Technical documentation is important for evaluating products and learning how to optimally use them. User manuals, training materials and videos are some of the most critical. Despite this, a significant number of manufacturers provide no on-line access to this information or only after becoming a registered partner.
The question we examine here: Should these materials be made publicly available?
What Do You Think?
Sharing Publicly is Essential
We believe sharing technical documentation publicly on-line is essential for integrators and end users to effectively evaluate and use products. With today's technology, it's simple for manufacturers to not only share all their user manuals but their training materials as well.
Those Who Do Not Share Are Often Hiding
While manufacturers often talk about 'protecting' this information, we believe the most common reason is that manufacturers are:
- Hiding how difficult their products are to use or
- Hiding that their products cannot meet their marketing claims in 'normal' production environments.
While some manufacturers may have 'forgot', we have seen a high correlation between not providing this information and hiding problems. Lack of publicly available technical documentation is a 'yellow flag' or warning sign for our analysis.
Examples of Sharing Documentation
Most of the large manufacturers provide extensive documentation. Here are a few quick examples:
Bosch's IP cameras offer A/E specifications, CAD drawings, Installation Guide, User manual, Technical Service Notes, Selection Guides, etc.
Pelco's IP cameras offer A/E specifications, CAD drawings, Installation Guide, User manual, Quick Start Guide, safety instructions, etc.
- Axis's thermal cameras released just last week already have Installation Guide and User Manual, etc.
Most manufacturers offer extensive technical documentation available for immediate access and download. These 3 are simply to provide reference to those who might be unfamiliar with this type of material.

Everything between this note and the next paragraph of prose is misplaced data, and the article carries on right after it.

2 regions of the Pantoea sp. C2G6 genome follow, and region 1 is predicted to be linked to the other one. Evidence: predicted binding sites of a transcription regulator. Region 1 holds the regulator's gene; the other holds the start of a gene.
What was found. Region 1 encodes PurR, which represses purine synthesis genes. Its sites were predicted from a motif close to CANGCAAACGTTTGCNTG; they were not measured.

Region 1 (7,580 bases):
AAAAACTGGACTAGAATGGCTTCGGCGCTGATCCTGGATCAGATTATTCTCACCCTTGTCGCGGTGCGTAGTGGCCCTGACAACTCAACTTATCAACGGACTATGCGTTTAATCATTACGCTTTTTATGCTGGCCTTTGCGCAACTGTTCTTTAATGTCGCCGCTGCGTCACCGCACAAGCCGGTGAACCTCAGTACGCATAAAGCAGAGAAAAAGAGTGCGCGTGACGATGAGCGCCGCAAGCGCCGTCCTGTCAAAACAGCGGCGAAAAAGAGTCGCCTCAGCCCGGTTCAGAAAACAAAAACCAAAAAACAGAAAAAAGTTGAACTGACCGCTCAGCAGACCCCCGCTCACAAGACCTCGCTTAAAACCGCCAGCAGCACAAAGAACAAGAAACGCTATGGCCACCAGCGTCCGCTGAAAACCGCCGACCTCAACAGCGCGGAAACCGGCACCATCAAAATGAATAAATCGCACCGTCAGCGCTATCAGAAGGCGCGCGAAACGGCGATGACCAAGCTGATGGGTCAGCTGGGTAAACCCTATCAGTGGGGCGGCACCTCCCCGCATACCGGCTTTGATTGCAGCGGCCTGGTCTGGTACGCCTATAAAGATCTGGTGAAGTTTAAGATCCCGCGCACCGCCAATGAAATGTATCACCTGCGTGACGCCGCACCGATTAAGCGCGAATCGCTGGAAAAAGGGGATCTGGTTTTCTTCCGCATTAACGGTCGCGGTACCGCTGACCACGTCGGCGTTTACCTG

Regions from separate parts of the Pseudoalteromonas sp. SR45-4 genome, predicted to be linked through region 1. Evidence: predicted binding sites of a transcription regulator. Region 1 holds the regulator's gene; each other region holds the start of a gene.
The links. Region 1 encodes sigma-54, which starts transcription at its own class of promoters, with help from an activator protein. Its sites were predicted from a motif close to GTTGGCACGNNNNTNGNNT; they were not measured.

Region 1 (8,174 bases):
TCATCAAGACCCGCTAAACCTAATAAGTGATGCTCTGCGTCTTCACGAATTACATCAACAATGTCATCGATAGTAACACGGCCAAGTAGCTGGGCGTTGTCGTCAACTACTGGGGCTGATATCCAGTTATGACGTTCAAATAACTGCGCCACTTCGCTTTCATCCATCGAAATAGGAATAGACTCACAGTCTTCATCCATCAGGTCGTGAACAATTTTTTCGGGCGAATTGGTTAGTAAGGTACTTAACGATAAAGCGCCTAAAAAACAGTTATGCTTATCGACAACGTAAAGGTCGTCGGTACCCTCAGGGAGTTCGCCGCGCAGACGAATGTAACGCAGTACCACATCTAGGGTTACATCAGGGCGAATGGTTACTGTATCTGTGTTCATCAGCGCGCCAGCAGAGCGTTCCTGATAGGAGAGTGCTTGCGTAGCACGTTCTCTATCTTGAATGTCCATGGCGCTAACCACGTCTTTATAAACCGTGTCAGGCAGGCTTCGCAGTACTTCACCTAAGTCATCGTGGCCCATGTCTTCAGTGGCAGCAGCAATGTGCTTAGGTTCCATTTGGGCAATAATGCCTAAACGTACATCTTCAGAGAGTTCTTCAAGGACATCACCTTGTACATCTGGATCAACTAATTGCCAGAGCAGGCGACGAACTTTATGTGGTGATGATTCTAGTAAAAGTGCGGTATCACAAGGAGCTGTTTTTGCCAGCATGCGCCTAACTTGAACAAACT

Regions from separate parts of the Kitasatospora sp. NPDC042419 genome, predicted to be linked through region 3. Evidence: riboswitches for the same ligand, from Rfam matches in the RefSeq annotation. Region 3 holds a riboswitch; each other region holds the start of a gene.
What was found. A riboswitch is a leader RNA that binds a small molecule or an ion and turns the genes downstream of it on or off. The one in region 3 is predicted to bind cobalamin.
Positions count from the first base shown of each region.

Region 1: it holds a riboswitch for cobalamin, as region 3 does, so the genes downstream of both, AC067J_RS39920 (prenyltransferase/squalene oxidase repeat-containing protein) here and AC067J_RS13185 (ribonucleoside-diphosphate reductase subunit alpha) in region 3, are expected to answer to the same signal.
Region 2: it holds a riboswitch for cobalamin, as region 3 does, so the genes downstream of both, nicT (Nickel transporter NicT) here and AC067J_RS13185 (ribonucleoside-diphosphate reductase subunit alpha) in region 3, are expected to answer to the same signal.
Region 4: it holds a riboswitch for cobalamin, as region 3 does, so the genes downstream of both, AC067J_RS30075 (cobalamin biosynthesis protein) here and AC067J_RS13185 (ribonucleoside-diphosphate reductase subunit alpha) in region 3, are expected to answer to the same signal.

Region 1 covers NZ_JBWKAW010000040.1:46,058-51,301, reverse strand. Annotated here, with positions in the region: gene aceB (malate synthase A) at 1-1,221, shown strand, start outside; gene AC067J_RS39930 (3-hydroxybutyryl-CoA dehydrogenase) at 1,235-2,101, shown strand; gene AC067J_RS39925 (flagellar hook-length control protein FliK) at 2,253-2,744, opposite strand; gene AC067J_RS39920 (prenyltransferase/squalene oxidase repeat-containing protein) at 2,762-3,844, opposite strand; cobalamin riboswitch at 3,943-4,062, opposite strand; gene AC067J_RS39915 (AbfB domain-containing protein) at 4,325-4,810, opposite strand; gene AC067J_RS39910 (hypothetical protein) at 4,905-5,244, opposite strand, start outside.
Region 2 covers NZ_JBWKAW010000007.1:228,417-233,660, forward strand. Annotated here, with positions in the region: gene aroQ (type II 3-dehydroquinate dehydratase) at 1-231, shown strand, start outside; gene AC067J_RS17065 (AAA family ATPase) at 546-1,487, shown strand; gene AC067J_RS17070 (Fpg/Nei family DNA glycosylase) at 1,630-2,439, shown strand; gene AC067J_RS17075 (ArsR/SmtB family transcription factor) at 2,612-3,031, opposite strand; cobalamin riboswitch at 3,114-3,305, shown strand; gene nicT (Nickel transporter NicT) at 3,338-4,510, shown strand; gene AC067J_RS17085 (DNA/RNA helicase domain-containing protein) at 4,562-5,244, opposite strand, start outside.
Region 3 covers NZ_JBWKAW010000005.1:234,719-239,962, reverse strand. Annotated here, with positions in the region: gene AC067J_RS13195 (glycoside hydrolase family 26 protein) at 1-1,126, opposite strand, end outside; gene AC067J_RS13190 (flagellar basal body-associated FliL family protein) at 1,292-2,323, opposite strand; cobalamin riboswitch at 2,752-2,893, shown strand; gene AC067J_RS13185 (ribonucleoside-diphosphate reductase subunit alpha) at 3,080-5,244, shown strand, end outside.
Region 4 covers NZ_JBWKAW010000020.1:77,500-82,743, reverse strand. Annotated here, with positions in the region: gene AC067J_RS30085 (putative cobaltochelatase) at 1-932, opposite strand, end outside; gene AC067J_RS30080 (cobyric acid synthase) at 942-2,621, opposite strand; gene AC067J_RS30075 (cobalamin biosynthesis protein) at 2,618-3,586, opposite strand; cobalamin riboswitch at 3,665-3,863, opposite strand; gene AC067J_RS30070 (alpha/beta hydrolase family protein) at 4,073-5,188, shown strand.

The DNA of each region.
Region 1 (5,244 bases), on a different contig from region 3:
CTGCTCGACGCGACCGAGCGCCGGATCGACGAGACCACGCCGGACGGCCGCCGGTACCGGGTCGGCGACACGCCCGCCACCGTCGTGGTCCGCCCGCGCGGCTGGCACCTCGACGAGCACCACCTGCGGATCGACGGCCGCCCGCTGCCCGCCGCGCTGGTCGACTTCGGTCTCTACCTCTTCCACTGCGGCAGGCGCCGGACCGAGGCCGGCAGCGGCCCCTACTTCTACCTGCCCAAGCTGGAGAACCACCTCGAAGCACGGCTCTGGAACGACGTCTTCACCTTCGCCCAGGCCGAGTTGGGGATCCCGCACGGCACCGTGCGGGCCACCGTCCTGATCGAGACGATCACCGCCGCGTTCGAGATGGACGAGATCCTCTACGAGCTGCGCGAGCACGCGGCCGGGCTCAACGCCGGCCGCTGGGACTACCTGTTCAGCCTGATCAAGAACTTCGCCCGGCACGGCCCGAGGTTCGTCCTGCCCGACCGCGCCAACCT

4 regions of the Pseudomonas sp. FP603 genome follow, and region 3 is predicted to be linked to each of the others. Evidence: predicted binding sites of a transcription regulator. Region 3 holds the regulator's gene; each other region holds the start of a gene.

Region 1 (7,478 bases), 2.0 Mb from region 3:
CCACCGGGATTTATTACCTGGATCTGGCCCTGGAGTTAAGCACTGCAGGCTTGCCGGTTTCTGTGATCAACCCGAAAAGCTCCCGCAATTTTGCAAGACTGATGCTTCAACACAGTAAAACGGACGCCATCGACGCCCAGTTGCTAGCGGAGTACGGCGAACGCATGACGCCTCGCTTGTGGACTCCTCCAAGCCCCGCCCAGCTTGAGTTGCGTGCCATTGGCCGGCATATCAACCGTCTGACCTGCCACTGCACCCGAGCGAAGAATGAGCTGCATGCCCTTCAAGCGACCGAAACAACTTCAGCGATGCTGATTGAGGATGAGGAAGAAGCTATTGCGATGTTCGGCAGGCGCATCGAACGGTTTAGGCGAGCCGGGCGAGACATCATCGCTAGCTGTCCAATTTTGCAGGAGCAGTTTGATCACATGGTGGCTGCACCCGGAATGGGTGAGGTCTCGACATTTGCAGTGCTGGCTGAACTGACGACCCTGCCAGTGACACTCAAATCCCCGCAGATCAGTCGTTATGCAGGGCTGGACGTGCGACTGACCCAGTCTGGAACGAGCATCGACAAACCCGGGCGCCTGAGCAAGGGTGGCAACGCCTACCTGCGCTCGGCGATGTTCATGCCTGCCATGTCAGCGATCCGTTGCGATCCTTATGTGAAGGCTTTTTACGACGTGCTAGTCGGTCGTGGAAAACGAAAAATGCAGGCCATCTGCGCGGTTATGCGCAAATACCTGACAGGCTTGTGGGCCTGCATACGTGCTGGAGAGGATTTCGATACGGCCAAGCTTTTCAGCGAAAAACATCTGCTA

On the other hand, quite a number of providers share very limited or no technical documentation publicly including Firetide
and BRS Labs
(who amazingly does not even provide a data sheet).
Benefits and Use of Providing This Information Publicly
Here are a few common benefits/use of publicly providing information:
- A technician is in the field encounters a problem. It is after the manufacturer's business hours, the technician can simply go to the website, download the documentation and find an answer.
- A technician has not been to training and has been assigned to install or service a product. He does not know the login to the manufacturer's partner portal nor does he have time to track this down. Again, he simply goes to the website, downloads the documentation and finds an answer.
- An integrator or end user is evaluating different products and are checking for a few key features that are must haves for their use case. Without having to attend sales calls or fill out applications, they can quickly go to the website and learn for themselves.
Unlike brochures or marketing propaganda, technical documentation is generally quite accurate and reveals important limitations. This is a key reason we find technical documentation to be so useful in our analysis.
We recommend you look for technical documentation on all products you are evaluating. If you do not find them publicly on-line, be careful (especially when the company boasts aggressive marketing claims).
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